First, the story of how I started getting up in the morning, eating breakfast, and exercising. I started CrossFit in the second week of December, 2011. By the time the holiday rush started, I was already caught up in the excitement of starting something new. By the time New Years rolled around, I had put in three weeks of introductory classes. The muscle soreness was constant and totally fun. On January 2nd, I made sure to be back in Tokyo at a reasonable hour and dragged myself out of bed the next morning for my last intro class. Next step, group classes with the big kids!
By the time February snuck up, a 2-3 times a week routine was more or less established. In March, I participated in the CrossFit Open. It’s now April, and I’m actually going to class on Saturday morning, too. (Getting up before noon on the weekend is more foreign to me than Olympic weightlifting….) Whoo!
What if this had been a New Year’s resolution situation, like it easily could have been?
December would have been a parade of late night takeouts, interrupted by the usual beer and bad food at bonenkais. The holidays would have been the usual bumming around, interspersed with bouts of nagging guilt. The beginning of January would have been a surge of effort, gradually fading away in the onset of beginning-of-the-year craziness. By the time February came about, the good intentions for healthier lifestyles would have faded away.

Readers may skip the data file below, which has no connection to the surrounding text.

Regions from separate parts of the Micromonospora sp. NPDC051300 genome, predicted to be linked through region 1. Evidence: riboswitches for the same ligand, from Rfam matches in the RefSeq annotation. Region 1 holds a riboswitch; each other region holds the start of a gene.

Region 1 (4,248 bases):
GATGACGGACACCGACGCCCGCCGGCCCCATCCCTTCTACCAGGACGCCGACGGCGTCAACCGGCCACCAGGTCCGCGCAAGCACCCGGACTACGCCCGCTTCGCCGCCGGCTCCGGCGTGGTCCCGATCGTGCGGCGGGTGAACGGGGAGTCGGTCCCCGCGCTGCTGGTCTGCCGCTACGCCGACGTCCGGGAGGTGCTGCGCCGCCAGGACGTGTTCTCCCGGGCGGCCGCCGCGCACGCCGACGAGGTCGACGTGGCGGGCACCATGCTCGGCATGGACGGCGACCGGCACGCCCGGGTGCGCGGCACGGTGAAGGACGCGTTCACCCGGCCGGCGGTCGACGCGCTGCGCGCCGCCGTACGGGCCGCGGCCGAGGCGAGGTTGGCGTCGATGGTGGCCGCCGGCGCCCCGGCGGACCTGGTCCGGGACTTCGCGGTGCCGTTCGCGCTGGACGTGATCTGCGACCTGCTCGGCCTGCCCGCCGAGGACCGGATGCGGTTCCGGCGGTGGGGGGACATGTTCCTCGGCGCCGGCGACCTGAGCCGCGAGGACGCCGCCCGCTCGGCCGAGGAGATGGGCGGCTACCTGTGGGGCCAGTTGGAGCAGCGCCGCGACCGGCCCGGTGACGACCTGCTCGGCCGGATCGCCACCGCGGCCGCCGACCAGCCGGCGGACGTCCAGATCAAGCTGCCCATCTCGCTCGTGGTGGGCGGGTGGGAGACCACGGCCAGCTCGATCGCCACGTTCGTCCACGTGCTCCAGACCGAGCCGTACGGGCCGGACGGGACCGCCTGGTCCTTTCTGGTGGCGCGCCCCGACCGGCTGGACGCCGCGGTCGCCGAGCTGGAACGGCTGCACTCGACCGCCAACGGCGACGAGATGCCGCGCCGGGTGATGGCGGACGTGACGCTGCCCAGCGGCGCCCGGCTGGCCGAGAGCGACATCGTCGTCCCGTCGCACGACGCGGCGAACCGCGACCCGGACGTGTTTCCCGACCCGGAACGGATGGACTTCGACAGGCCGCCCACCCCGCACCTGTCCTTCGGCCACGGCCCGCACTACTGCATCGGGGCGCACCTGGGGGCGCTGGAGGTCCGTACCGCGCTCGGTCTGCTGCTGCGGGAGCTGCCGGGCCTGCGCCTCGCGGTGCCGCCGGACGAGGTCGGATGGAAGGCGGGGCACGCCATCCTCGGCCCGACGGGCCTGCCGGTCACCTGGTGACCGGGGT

There’s a lot of social stigma that we internalize regarding New Year’s resolutions that actually gets in the way of getting those habits to stick.
New Year’s as a concept can be separated from the physical New Year’s.
Now, the awesomeness of CrossFit and the Chikara Cross Fit box probably has something to do with it 😉 but the way I timed it helped a lot in easing the way for what is essentially a major lifestyle change.
A huge part of service design is nudging behavioral change, and this is something I’ve been thinking a lot recently.
You know what they say about how the best time to start is now? I think there could be a second part of that statement about designing an onramp for how you start so that the chances of it sticking are greatly increased. Getting back on the wagon after the habit has lapsed takes a lot of mental energy. Trying to get on the wagon in the first place also requires a lot of effort.
It would just be easier all around to take a running leap onto the wagon, stay there, and not have to think about it.
Where the wagon is going to take you is what’s exciting…! Okay, that’s taking the metaphor too far. I’ll end the post now, and think about this topic some more.